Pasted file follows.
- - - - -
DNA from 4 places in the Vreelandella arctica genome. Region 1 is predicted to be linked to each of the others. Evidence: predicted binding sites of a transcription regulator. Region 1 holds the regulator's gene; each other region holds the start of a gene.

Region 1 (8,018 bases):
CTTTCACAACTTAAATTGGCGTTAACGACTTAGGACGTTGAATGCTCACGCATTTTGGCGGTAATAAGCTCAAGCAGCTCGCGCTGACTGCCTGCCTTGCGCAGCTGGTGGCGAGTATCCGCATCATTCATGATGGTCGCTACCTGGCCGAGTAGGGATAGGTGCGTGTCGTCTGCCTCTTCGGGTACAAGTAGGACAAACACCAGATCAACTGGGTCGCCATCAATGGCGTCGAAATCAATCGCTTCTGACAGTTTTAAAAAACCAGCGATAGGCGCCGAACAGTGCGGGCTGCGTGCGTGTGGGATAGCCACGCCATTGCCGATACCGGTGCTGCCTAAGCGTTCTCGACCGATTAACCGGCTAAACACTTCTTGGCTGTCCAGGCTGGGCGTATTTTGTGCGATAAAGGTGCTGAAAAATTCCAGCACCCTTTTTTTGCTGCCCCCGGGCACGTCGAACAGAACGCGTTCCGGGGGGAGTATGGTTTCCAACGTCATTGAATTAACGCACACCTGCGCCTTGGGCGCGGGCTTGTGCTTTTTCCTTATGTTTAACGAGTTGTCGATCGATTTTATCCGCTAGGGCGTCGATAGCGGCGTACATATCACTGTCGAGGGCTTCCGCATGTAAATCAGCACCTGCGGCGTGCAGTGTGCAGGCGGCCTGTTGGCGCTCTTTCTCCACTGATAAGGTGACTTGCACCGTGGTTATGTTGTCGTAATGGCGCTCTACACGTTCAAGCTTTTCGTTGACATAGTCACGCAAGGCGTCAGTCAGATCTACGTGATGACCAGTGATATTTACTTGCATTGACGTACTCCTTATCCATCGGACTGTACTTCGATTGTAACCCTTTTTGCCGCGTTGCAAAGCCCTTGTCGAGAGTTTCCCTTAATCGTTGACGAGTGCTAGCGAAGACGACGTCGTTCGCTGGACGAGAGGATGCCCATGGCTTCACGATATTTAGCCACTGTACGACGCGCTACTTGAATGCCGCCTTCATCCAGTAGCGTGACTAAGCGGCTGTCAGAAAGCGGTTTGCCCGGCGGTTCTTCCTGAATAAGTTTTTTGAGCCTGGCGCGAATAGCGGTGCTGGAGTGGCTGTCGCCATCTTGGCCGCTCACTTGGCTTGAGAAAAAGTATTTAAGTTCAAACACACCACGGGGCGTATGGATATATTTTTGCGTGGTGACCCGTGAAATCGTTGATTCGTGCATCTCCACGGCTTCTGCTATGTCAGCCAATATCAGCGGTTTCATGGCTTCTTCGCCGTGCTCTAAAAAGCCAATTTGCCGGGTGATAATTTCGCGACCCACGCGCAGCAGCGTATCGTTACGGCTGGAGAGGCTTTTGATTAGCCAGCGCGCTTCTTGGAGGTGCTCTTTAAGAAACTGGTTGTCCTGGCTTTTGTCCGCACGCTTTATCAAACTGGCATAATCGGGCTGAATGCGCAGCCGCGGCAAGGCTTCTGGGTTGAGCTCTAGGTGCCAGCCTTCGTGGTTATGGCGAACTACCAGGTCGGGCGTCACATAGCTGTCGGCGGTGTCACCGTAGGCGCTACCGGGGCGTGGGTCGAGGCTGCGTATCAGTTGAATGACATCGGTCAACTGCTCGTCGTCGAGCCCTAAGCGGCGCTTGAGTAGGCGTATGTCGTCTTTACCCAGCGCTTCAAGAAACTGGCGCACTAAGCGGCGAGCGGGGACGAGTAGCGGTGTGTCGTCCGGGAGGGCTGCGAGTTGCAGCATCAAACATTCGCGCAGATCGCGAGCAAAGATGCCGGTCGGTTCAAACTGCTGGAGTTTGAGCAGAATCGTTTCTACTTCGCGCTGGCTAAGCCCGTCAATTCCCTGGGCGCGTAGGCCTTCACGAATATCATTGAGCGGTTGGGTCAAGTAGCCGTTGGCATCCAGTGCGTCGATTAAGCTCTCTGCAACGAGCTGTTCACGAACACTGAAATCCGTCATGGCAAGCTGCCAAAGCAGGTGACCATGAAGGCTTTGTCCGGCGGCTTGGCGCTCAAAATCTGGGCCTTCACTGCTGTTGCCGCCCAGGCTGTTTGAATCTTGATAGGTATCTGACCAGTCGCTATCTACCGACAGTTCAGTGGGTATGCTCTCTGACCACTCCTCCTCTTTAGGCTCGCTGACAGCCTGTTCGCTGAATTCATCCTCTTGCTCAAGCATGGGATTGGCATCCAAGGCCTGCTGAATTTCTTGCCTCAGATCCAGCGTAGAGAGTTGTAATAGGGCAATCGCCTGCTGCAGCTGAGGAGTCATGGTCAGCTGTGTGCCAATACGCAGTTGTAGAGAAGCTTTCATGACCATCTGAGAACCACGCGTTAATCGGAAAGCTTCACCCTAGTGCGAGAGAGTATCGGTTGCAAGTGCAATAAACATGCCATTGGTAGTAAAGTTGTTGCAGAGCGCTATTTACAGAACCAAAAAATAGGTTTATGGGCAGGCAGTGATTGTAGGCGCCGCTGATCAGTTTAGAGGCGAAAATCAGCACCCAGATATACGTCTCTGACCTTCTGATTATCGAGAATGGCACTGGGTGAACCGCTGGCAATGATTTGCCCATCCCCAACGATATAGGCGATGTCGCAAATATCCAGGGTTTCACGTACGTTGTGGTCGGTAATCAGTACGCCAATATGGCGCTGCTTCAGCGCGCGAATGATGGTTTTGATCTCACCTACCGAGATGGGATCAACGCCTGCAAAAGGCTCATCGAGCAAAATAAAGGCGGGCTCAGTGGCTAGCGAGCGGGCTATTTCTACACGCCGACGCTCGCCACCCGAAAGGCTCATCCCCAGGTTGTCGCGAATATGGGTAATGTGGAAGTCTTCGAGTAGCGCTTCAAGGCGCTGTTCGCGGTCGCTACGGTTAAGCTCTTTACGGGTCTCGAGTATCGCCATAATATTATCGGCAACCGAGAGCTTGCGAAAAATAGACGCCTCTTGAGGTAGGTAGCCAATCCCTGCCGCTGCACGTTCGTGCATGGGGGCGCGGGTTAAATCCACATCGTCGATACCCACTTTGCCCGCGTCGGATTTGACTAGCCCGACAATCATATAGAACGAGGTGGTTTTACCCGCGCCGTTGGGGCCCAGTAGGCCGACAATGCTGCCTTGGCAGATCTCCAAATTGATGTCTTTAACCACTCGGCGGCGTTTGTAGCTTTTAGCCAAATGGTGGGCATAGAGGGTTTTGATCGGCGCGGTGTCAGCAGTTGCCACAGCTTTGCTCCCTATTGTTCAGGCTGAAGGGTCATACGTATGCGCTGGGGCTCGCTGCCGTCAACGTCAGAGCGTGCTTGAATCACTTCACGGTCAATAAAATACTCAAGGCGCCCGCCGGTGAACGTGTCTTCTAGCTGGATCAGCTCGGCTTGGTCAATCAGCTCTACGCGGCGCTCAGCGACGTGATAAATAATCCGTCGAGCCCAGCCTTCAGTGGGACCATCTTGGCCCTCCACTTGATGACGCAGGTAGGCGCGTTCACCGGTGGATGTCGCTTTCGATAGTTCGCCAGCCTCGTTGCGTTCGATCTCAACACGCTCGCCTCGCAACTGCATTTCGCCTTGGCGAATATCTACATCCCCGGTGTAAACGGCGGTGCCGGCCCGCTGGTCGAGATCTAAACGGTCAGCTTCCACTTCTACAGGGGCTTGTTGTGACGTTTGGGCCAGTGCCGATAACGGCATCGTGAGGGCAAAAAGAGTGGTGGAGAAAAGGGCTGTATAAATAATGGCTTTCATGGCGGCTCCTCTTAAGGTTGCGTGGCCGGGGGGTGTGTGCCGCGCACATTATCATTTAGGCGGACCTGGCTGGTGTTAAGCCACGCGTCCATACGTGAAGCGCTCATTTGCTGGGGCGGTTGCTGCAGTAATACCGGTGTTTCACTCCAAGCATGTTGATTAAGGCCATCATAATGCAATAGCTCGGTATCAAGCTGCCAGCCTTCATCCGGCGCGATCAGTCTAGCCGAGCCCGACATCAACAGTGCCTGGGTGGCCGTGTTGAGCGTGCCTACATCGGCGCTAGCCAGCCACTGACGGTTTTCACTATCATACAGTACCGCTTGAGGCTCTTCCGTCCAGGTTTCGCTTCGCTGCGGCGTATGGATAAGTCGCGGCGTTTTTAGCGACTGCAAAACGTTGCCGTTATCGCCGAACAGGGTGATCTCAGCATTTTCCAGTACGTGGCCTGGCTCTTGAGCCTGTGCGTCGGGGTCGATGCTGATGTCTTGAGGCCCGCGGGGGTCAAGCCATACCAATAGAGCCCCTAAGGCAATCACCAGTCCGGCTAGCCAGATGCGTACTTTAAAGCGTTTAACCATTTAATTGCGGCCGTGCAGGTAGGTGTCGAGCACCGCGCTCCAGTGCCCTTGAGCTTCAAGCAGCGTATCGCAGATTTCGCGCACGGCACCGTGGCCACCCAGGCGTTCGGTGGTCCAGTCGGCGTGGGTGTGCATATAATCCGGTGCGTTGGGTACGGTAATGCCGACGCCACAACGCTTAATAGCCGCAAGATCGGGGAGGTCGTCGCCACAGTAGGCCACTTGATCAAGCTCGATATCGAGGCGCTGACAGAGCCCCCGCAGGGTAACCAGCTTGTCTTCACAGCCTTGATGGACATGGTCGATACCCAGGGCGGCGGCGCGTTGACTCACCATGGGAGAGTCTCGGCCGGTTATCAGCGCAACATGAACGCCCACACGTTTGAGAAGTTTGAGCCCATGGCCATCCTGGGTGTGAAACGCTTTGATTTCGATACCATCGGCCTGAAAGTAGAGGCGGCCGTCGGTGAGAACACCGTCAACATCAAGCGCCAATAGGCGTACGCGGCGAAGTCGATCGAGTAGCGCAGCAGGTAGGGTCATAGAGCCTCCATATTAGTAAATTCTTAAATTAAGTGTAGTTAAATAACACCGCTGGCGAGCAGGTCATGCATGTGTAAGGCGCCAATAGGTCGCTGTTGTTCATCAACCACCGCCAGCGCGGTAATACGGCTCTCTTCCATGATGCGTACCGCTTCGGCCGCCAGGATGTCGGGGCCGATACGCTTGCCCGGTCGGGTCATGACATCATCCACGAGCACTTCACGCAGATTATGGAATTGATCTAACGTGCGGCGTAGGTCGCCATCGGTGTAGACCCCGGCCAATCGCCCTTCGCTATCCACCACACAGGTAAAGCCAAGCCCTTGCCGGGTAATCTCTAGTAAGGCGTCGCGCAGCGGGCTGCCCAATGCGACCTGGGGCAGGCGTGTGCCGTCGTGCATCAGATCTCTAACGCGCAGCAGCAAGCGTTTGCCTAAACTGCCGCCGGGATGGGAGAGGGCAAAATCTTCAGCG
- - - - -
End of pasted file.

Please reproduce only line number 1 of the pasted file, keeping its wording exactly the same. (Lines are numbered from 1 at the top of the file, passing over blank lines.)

DNA from 4 places in the Vreelandella arctica genome. Region 1 is predicted to be linked to each of the others. Evidence: predicted binding sites of a transcription regulator. Region 1 holds the regulator's gene; each other region holds the start of a gene.